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July 29, 2016

Magento 2 – when is the right time to move?

With Magento 2 being talked about since 2010 and finally launching in November 2015, many retailers are asking the question ‘When is the right time to migrate?’. As I am sure you are aware by now, there is no big red upgrade button and as this is a completely new code base, this will require more of a re-build than an upgrade. Be under no illusion that this will be a significant piece of work and we feel it is our responsibility to help guide customers in this process.

The two main concerns which we hear from people are:

1. Is the platform stable?
2. Will the third party technologies on which we rely be available in Magento 2?

The truth of the matter is that any new platform has the potential to have bugs. We have been fortunate enough to have been working with Magento from Beta stages and we were certainly impressed with how quickly they ironed out issues prior to launch. Once live, the team at Magento have been dedicated to resolving any issues which arise and have been working in fortnightly sprints to create fixes. I think that it would be unrealistic to claim that even the most established of platforms do not require fixes from time to time, and the latest release of 2.1 encompasses all fixes that were created following the go live of 2.0. With this in mind, we feel that the platform is stable and we would not advise any customers to hold off on this count.

Regarding third parties, Magento has always been able to boast they have a huge number of third party solutions available. That said, this has often presented a problem as there are many modules available which are sub-standard. Magento have considered this and launched a new marketplace for Magento 2 where they are vetting all of the solutions; ensuring they are happy with the quality of development, that there has been no plagiarism and ultimately ensuring the marketplace offers a much higher standard. There will never be the same number of third party solutions available on the marketplace for Magento 2, and it will take longer for technology providers to feature in the marketplace, however the majority of the biggest and best solutions were ahead of the curve and already feature. There are 362 extensions available as of today and whilst there is a backlog, Magento are working quickly to get these approved.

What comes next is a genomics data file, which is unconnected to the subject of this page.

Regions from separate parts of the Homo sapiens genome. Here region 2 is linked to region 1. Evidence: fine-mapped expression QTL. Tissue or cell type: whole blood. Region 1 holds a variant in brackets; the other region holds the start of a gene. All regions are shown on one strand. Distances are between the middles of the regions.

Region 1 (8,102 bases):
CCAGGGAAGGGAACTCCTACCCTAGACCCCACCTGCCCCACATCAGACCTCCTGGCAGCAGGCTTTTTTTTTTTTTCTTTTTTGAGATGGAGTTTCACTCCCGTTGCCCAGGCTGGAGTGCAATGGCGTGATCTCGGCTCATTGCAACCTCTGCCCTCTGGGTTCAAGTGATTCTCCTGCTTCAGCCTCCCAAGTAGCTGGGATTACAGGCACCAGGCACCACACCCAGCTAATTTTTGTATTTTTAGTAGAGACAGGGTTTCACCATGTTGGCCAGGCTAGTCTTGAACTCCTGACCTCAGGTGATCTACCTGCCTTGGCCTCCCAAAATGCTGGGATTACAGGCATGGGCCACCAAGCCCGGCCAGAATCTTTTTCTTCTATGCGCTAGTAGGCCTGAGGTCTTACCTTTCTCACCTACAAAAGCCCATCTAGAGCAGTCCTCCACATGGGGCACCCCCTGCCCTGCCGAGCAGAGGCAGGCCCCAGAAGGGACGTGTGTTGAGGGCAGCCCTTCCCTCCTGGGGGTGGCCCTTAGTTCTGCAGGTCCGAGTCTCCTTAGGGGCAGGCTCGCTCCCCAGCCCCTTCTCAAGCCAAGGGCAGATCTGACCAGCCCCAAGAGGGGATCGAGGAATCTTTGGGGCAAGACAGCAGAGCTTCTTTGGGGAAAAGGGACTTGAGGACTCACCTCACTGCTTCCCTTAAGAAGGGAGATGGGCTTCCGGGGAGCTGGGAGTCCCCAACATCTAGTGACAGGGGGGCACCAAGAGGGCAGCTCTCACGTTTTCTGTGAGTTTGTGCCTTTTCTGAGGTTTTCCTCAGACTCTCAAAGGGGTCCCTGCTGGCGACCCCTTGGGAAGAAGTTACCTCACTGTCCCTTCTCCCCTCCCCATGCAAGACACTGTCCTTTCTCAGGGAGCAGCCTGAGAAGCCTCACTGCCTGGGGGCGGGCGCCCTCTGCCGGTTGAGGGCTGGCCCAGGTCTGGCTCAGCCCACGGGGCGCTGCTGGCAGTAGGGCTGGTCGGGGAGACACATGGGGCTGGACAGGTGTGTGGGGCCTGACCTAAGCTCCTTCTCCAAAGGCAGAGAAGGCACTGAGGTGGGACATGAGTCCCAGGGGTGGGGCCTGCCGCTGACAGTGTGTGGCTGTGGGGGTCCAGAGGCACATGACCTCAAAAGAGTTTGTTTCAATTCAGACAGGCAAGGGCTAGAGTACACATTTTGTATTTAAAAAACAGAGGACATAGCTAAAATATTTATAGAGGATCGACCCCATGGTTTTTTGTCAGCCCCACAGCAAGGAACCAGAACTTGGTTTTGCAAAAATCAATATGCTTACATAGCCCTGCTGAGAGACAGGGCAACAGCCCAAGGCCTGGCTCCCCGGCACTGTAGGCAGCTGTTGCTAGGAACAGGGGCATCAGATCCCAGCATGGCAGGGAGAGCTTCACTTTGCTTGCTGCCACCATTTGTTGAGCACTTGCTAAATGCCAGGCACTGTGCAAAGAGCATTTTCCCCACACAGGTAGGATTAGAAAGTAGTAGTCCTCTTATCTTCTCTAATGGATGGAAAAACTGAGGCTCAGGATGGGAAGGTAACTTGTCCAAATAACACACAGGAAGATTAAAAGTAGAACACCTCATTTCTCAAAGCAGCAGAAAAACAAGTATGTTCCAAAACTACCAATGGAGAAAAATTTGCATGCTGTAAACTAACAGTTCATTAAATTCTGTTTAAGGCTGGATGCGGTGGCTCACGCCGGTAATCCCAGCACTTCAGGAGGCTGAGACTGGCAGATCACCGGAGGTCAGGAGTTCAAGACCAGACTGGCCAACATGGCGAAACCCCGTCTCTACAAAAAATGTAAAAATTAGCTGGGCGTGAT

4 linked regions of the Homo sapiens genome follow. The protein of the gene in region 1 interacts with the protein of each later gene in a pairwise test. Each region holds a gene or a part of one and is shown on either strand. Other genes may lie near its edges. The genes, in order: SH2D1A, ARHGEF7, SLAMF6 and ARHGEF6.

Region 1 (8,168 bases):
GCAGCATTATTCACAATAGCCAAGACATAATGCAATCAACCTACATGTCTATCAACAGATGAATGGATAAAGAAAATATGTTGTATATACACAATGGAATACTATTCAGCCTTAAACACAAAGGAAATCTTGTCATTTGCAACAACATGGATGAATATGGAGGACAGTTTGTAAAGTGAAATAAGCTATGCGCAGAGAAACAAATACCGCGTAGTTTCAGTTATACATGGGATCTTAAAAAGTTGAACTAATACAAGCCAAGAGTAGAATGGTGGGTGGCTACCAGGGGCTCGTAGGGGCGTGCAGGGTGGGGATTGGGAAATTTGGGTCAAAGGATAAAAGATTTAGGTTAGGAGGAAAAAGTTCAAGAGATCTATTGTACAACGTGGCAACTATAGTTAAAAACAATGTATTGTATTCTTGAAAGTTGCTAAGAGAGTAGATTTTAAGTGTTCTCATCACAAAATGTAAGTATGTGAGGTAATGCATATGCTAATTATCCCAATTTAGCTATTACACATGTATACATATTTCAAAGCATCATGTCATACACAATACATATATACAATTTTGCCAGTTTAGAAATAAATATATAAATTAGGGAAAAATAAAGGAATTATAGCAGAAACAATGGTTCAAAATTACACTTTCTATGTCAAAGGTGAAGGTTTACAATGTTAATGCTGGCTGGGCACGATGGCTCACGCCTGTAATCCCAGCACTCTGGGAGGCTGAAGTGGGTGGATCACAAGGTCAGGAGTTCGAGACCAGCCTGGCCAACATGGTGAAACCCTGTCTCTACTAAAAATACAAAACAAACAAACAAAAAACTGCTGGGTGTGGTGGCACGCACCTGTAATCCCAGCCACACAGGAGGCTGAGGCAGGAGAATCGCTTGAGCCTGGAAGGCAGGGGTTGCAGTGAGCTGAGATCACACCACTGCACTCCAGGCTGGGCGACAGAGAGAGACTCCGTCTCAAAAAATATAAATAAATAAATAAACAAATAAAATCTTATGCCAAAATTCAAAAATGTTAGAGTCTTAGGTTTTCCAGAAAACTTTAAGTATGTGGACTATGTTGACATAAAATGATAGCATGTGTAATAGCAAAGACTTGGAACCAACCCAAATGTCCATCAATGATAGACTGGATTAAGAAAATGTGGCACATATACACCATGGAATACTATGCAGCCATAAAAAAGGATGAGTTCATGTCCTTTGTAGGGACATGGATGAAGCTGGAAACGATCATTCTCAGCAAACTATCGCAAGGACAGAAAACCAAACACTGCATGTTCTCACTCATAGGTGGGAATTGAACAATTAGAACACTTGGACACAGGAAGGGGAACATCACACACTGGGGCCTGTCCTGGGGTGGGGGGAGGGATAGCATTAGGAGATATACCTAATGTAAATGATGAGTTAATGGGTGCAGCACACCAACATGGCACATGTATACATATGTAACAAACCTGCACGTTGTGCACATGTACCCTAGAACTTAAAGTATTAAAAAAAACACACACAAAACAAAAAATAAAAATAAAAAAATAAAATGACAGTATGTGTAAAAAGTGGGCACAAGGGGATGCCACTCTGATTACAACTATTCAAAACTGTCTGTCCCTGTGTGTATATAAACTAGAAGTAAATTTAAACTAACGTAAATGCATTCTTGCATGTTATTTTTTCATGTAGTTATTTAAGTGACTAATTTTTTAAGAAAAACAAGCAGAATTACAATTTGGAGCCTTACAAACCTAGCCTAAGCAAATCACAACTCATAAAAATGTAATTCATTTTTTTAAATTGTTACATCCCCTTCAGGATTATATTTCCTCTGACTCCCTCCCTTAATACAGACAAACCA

Will the returns justify the investment?

In summary, I do not consider either of these to be reasons not to make the move so it really comes down to your business case and taking a long term view on platform selection.

As this is a new code base, any development work done on Magento 1 will not easily migrate to Magento 2. There are data migration tools available but any custom functionalities or third party integrations will not be transferable. Therefore, if you are looking at a new ERP, a major re-design or other significant piece of work, it’s worth questioning if now is the time to move. It may be that you will see the return on this work in a relatively short period, in which case it will make sense to continue on your existing install but with support for Magento 1 (ceasing in November 2018) and support levels reducing from November 2017, we need to ensure that the returns justify the investment. Many of our clients are now scaling down major tasks whilst we begin to schedule in their Magento 2 migration. With the vastly improved checkout, considerably enhanced performance and much more scalable nature of Magento 2 (along with the option to move to the new cloud edition), many are making the decision to move sooner rather than later and capitalise on this. That said, some are looking to move major systems in circa 12 months and in these cases, it often makes sense for us to phase the migration alongside this. Either way, the migration should certainly be on your road map for the next 12 – 24 months and in the event that you are new to Magento, you should certainly not be considering building on Magento 1.

All in all, it will come down to the unique needs of your business and your objectives. If you would like any advice or to discuss this further, please do not hesitate to get in touch.

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